First it might be your knees. Then your eyesight. But as you age, the next thing to go is your memory. We tend to forget. Not just names and faces, but sometimes the important things in life – the lessons we first learned when we were children.
As we grow up, we learn the world is complex. It’s full of intractable problems, like war, climate change, and global pandemics. And we often have lofty but challenging societal goals, like providing comprehensive public transport, responsive health care, and a fair tax system. None of these have a single, straightforward solution.
And what’s worse, we tend to complicate things even further. “Complexity bias”, as it’s known, is our tendency to favour a complex hypothesis over a simple one. To hit our New Year’s resolutions, we seek out complicated, absurdly detailed fitness and nutrition plans, rather than simply choosing to eat better and move more. To find meaning in life, we immerse ourselves in vastly complicated religions with millennia of law, tradition, and history.
In the early 2000s, a book called The Bible Code appeared, reporting to reveal the secret messages encoded in the Bible – as if the text wasn’t already complex enough. As a late-night talk show host wondered, why would the writer waste time searching for hidden messages when we still can’t stick to the ones in plain sight, like Jesus’s exhortation to Love your neighbour as yourself.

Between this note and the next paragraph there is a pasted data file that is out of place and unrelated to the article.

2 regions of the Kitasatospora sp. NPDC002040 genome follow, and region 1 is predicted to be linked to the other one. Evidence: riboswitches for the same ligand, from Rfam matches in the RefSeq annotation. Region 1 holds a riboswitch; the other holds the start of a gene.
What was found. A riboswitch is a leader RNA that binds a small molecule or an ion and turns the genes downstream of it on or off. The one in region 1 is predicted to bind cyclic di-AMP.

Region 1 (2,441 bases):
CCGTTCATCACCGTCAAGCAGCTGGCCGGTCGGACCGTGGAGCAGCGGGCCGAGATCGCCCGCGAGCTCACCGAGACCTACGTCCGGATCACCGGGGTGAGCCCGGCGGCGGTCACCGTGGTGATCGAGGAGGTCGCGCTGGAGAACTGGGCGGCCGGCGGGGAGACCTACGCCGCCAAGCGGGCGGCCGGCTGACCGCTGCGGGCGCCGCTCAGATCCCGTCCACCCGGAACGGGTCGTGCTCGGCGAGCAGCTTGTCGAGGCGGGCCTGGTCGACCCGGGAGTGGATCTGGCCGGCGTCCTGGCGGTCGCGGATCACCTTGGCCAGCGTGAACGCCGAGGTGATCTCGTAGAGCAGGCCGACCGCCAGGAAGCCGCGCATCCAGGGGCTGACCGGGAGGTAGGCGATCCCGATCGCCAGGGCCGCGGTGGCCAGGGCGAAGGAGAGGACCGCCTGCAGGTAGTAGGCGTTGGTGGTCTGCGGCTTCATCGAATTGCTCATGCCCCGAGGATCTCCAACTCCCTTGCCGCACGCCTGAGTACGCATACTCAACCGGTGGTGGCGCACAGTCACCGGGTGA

As Confucious – who lived a full five centuries before a historical Jesus – could have told the talk show host, “Life is really simple, but we insist on making it complicated.”
Here are just some of the lessons we may have forgotten we learned from our families and schoolteachers when we were children:
Be nice. Don’t hit. Play fair. Wash your hands. Bring enough to share. Clean up your mess. Tell the truth. Don’t take things that aren’t yours. Say hello and goodbye, please and thank you. Spend lots of time outdoors. Make sure everyone feels welcome. Hold hands and stick together. Eat your greens. Get plenty of sleep. Enjoy good stories. Laugh.
Just like loving your neighbour as yourself, these simple rules are often far from easy. You could spend your entire life just learning to apply them.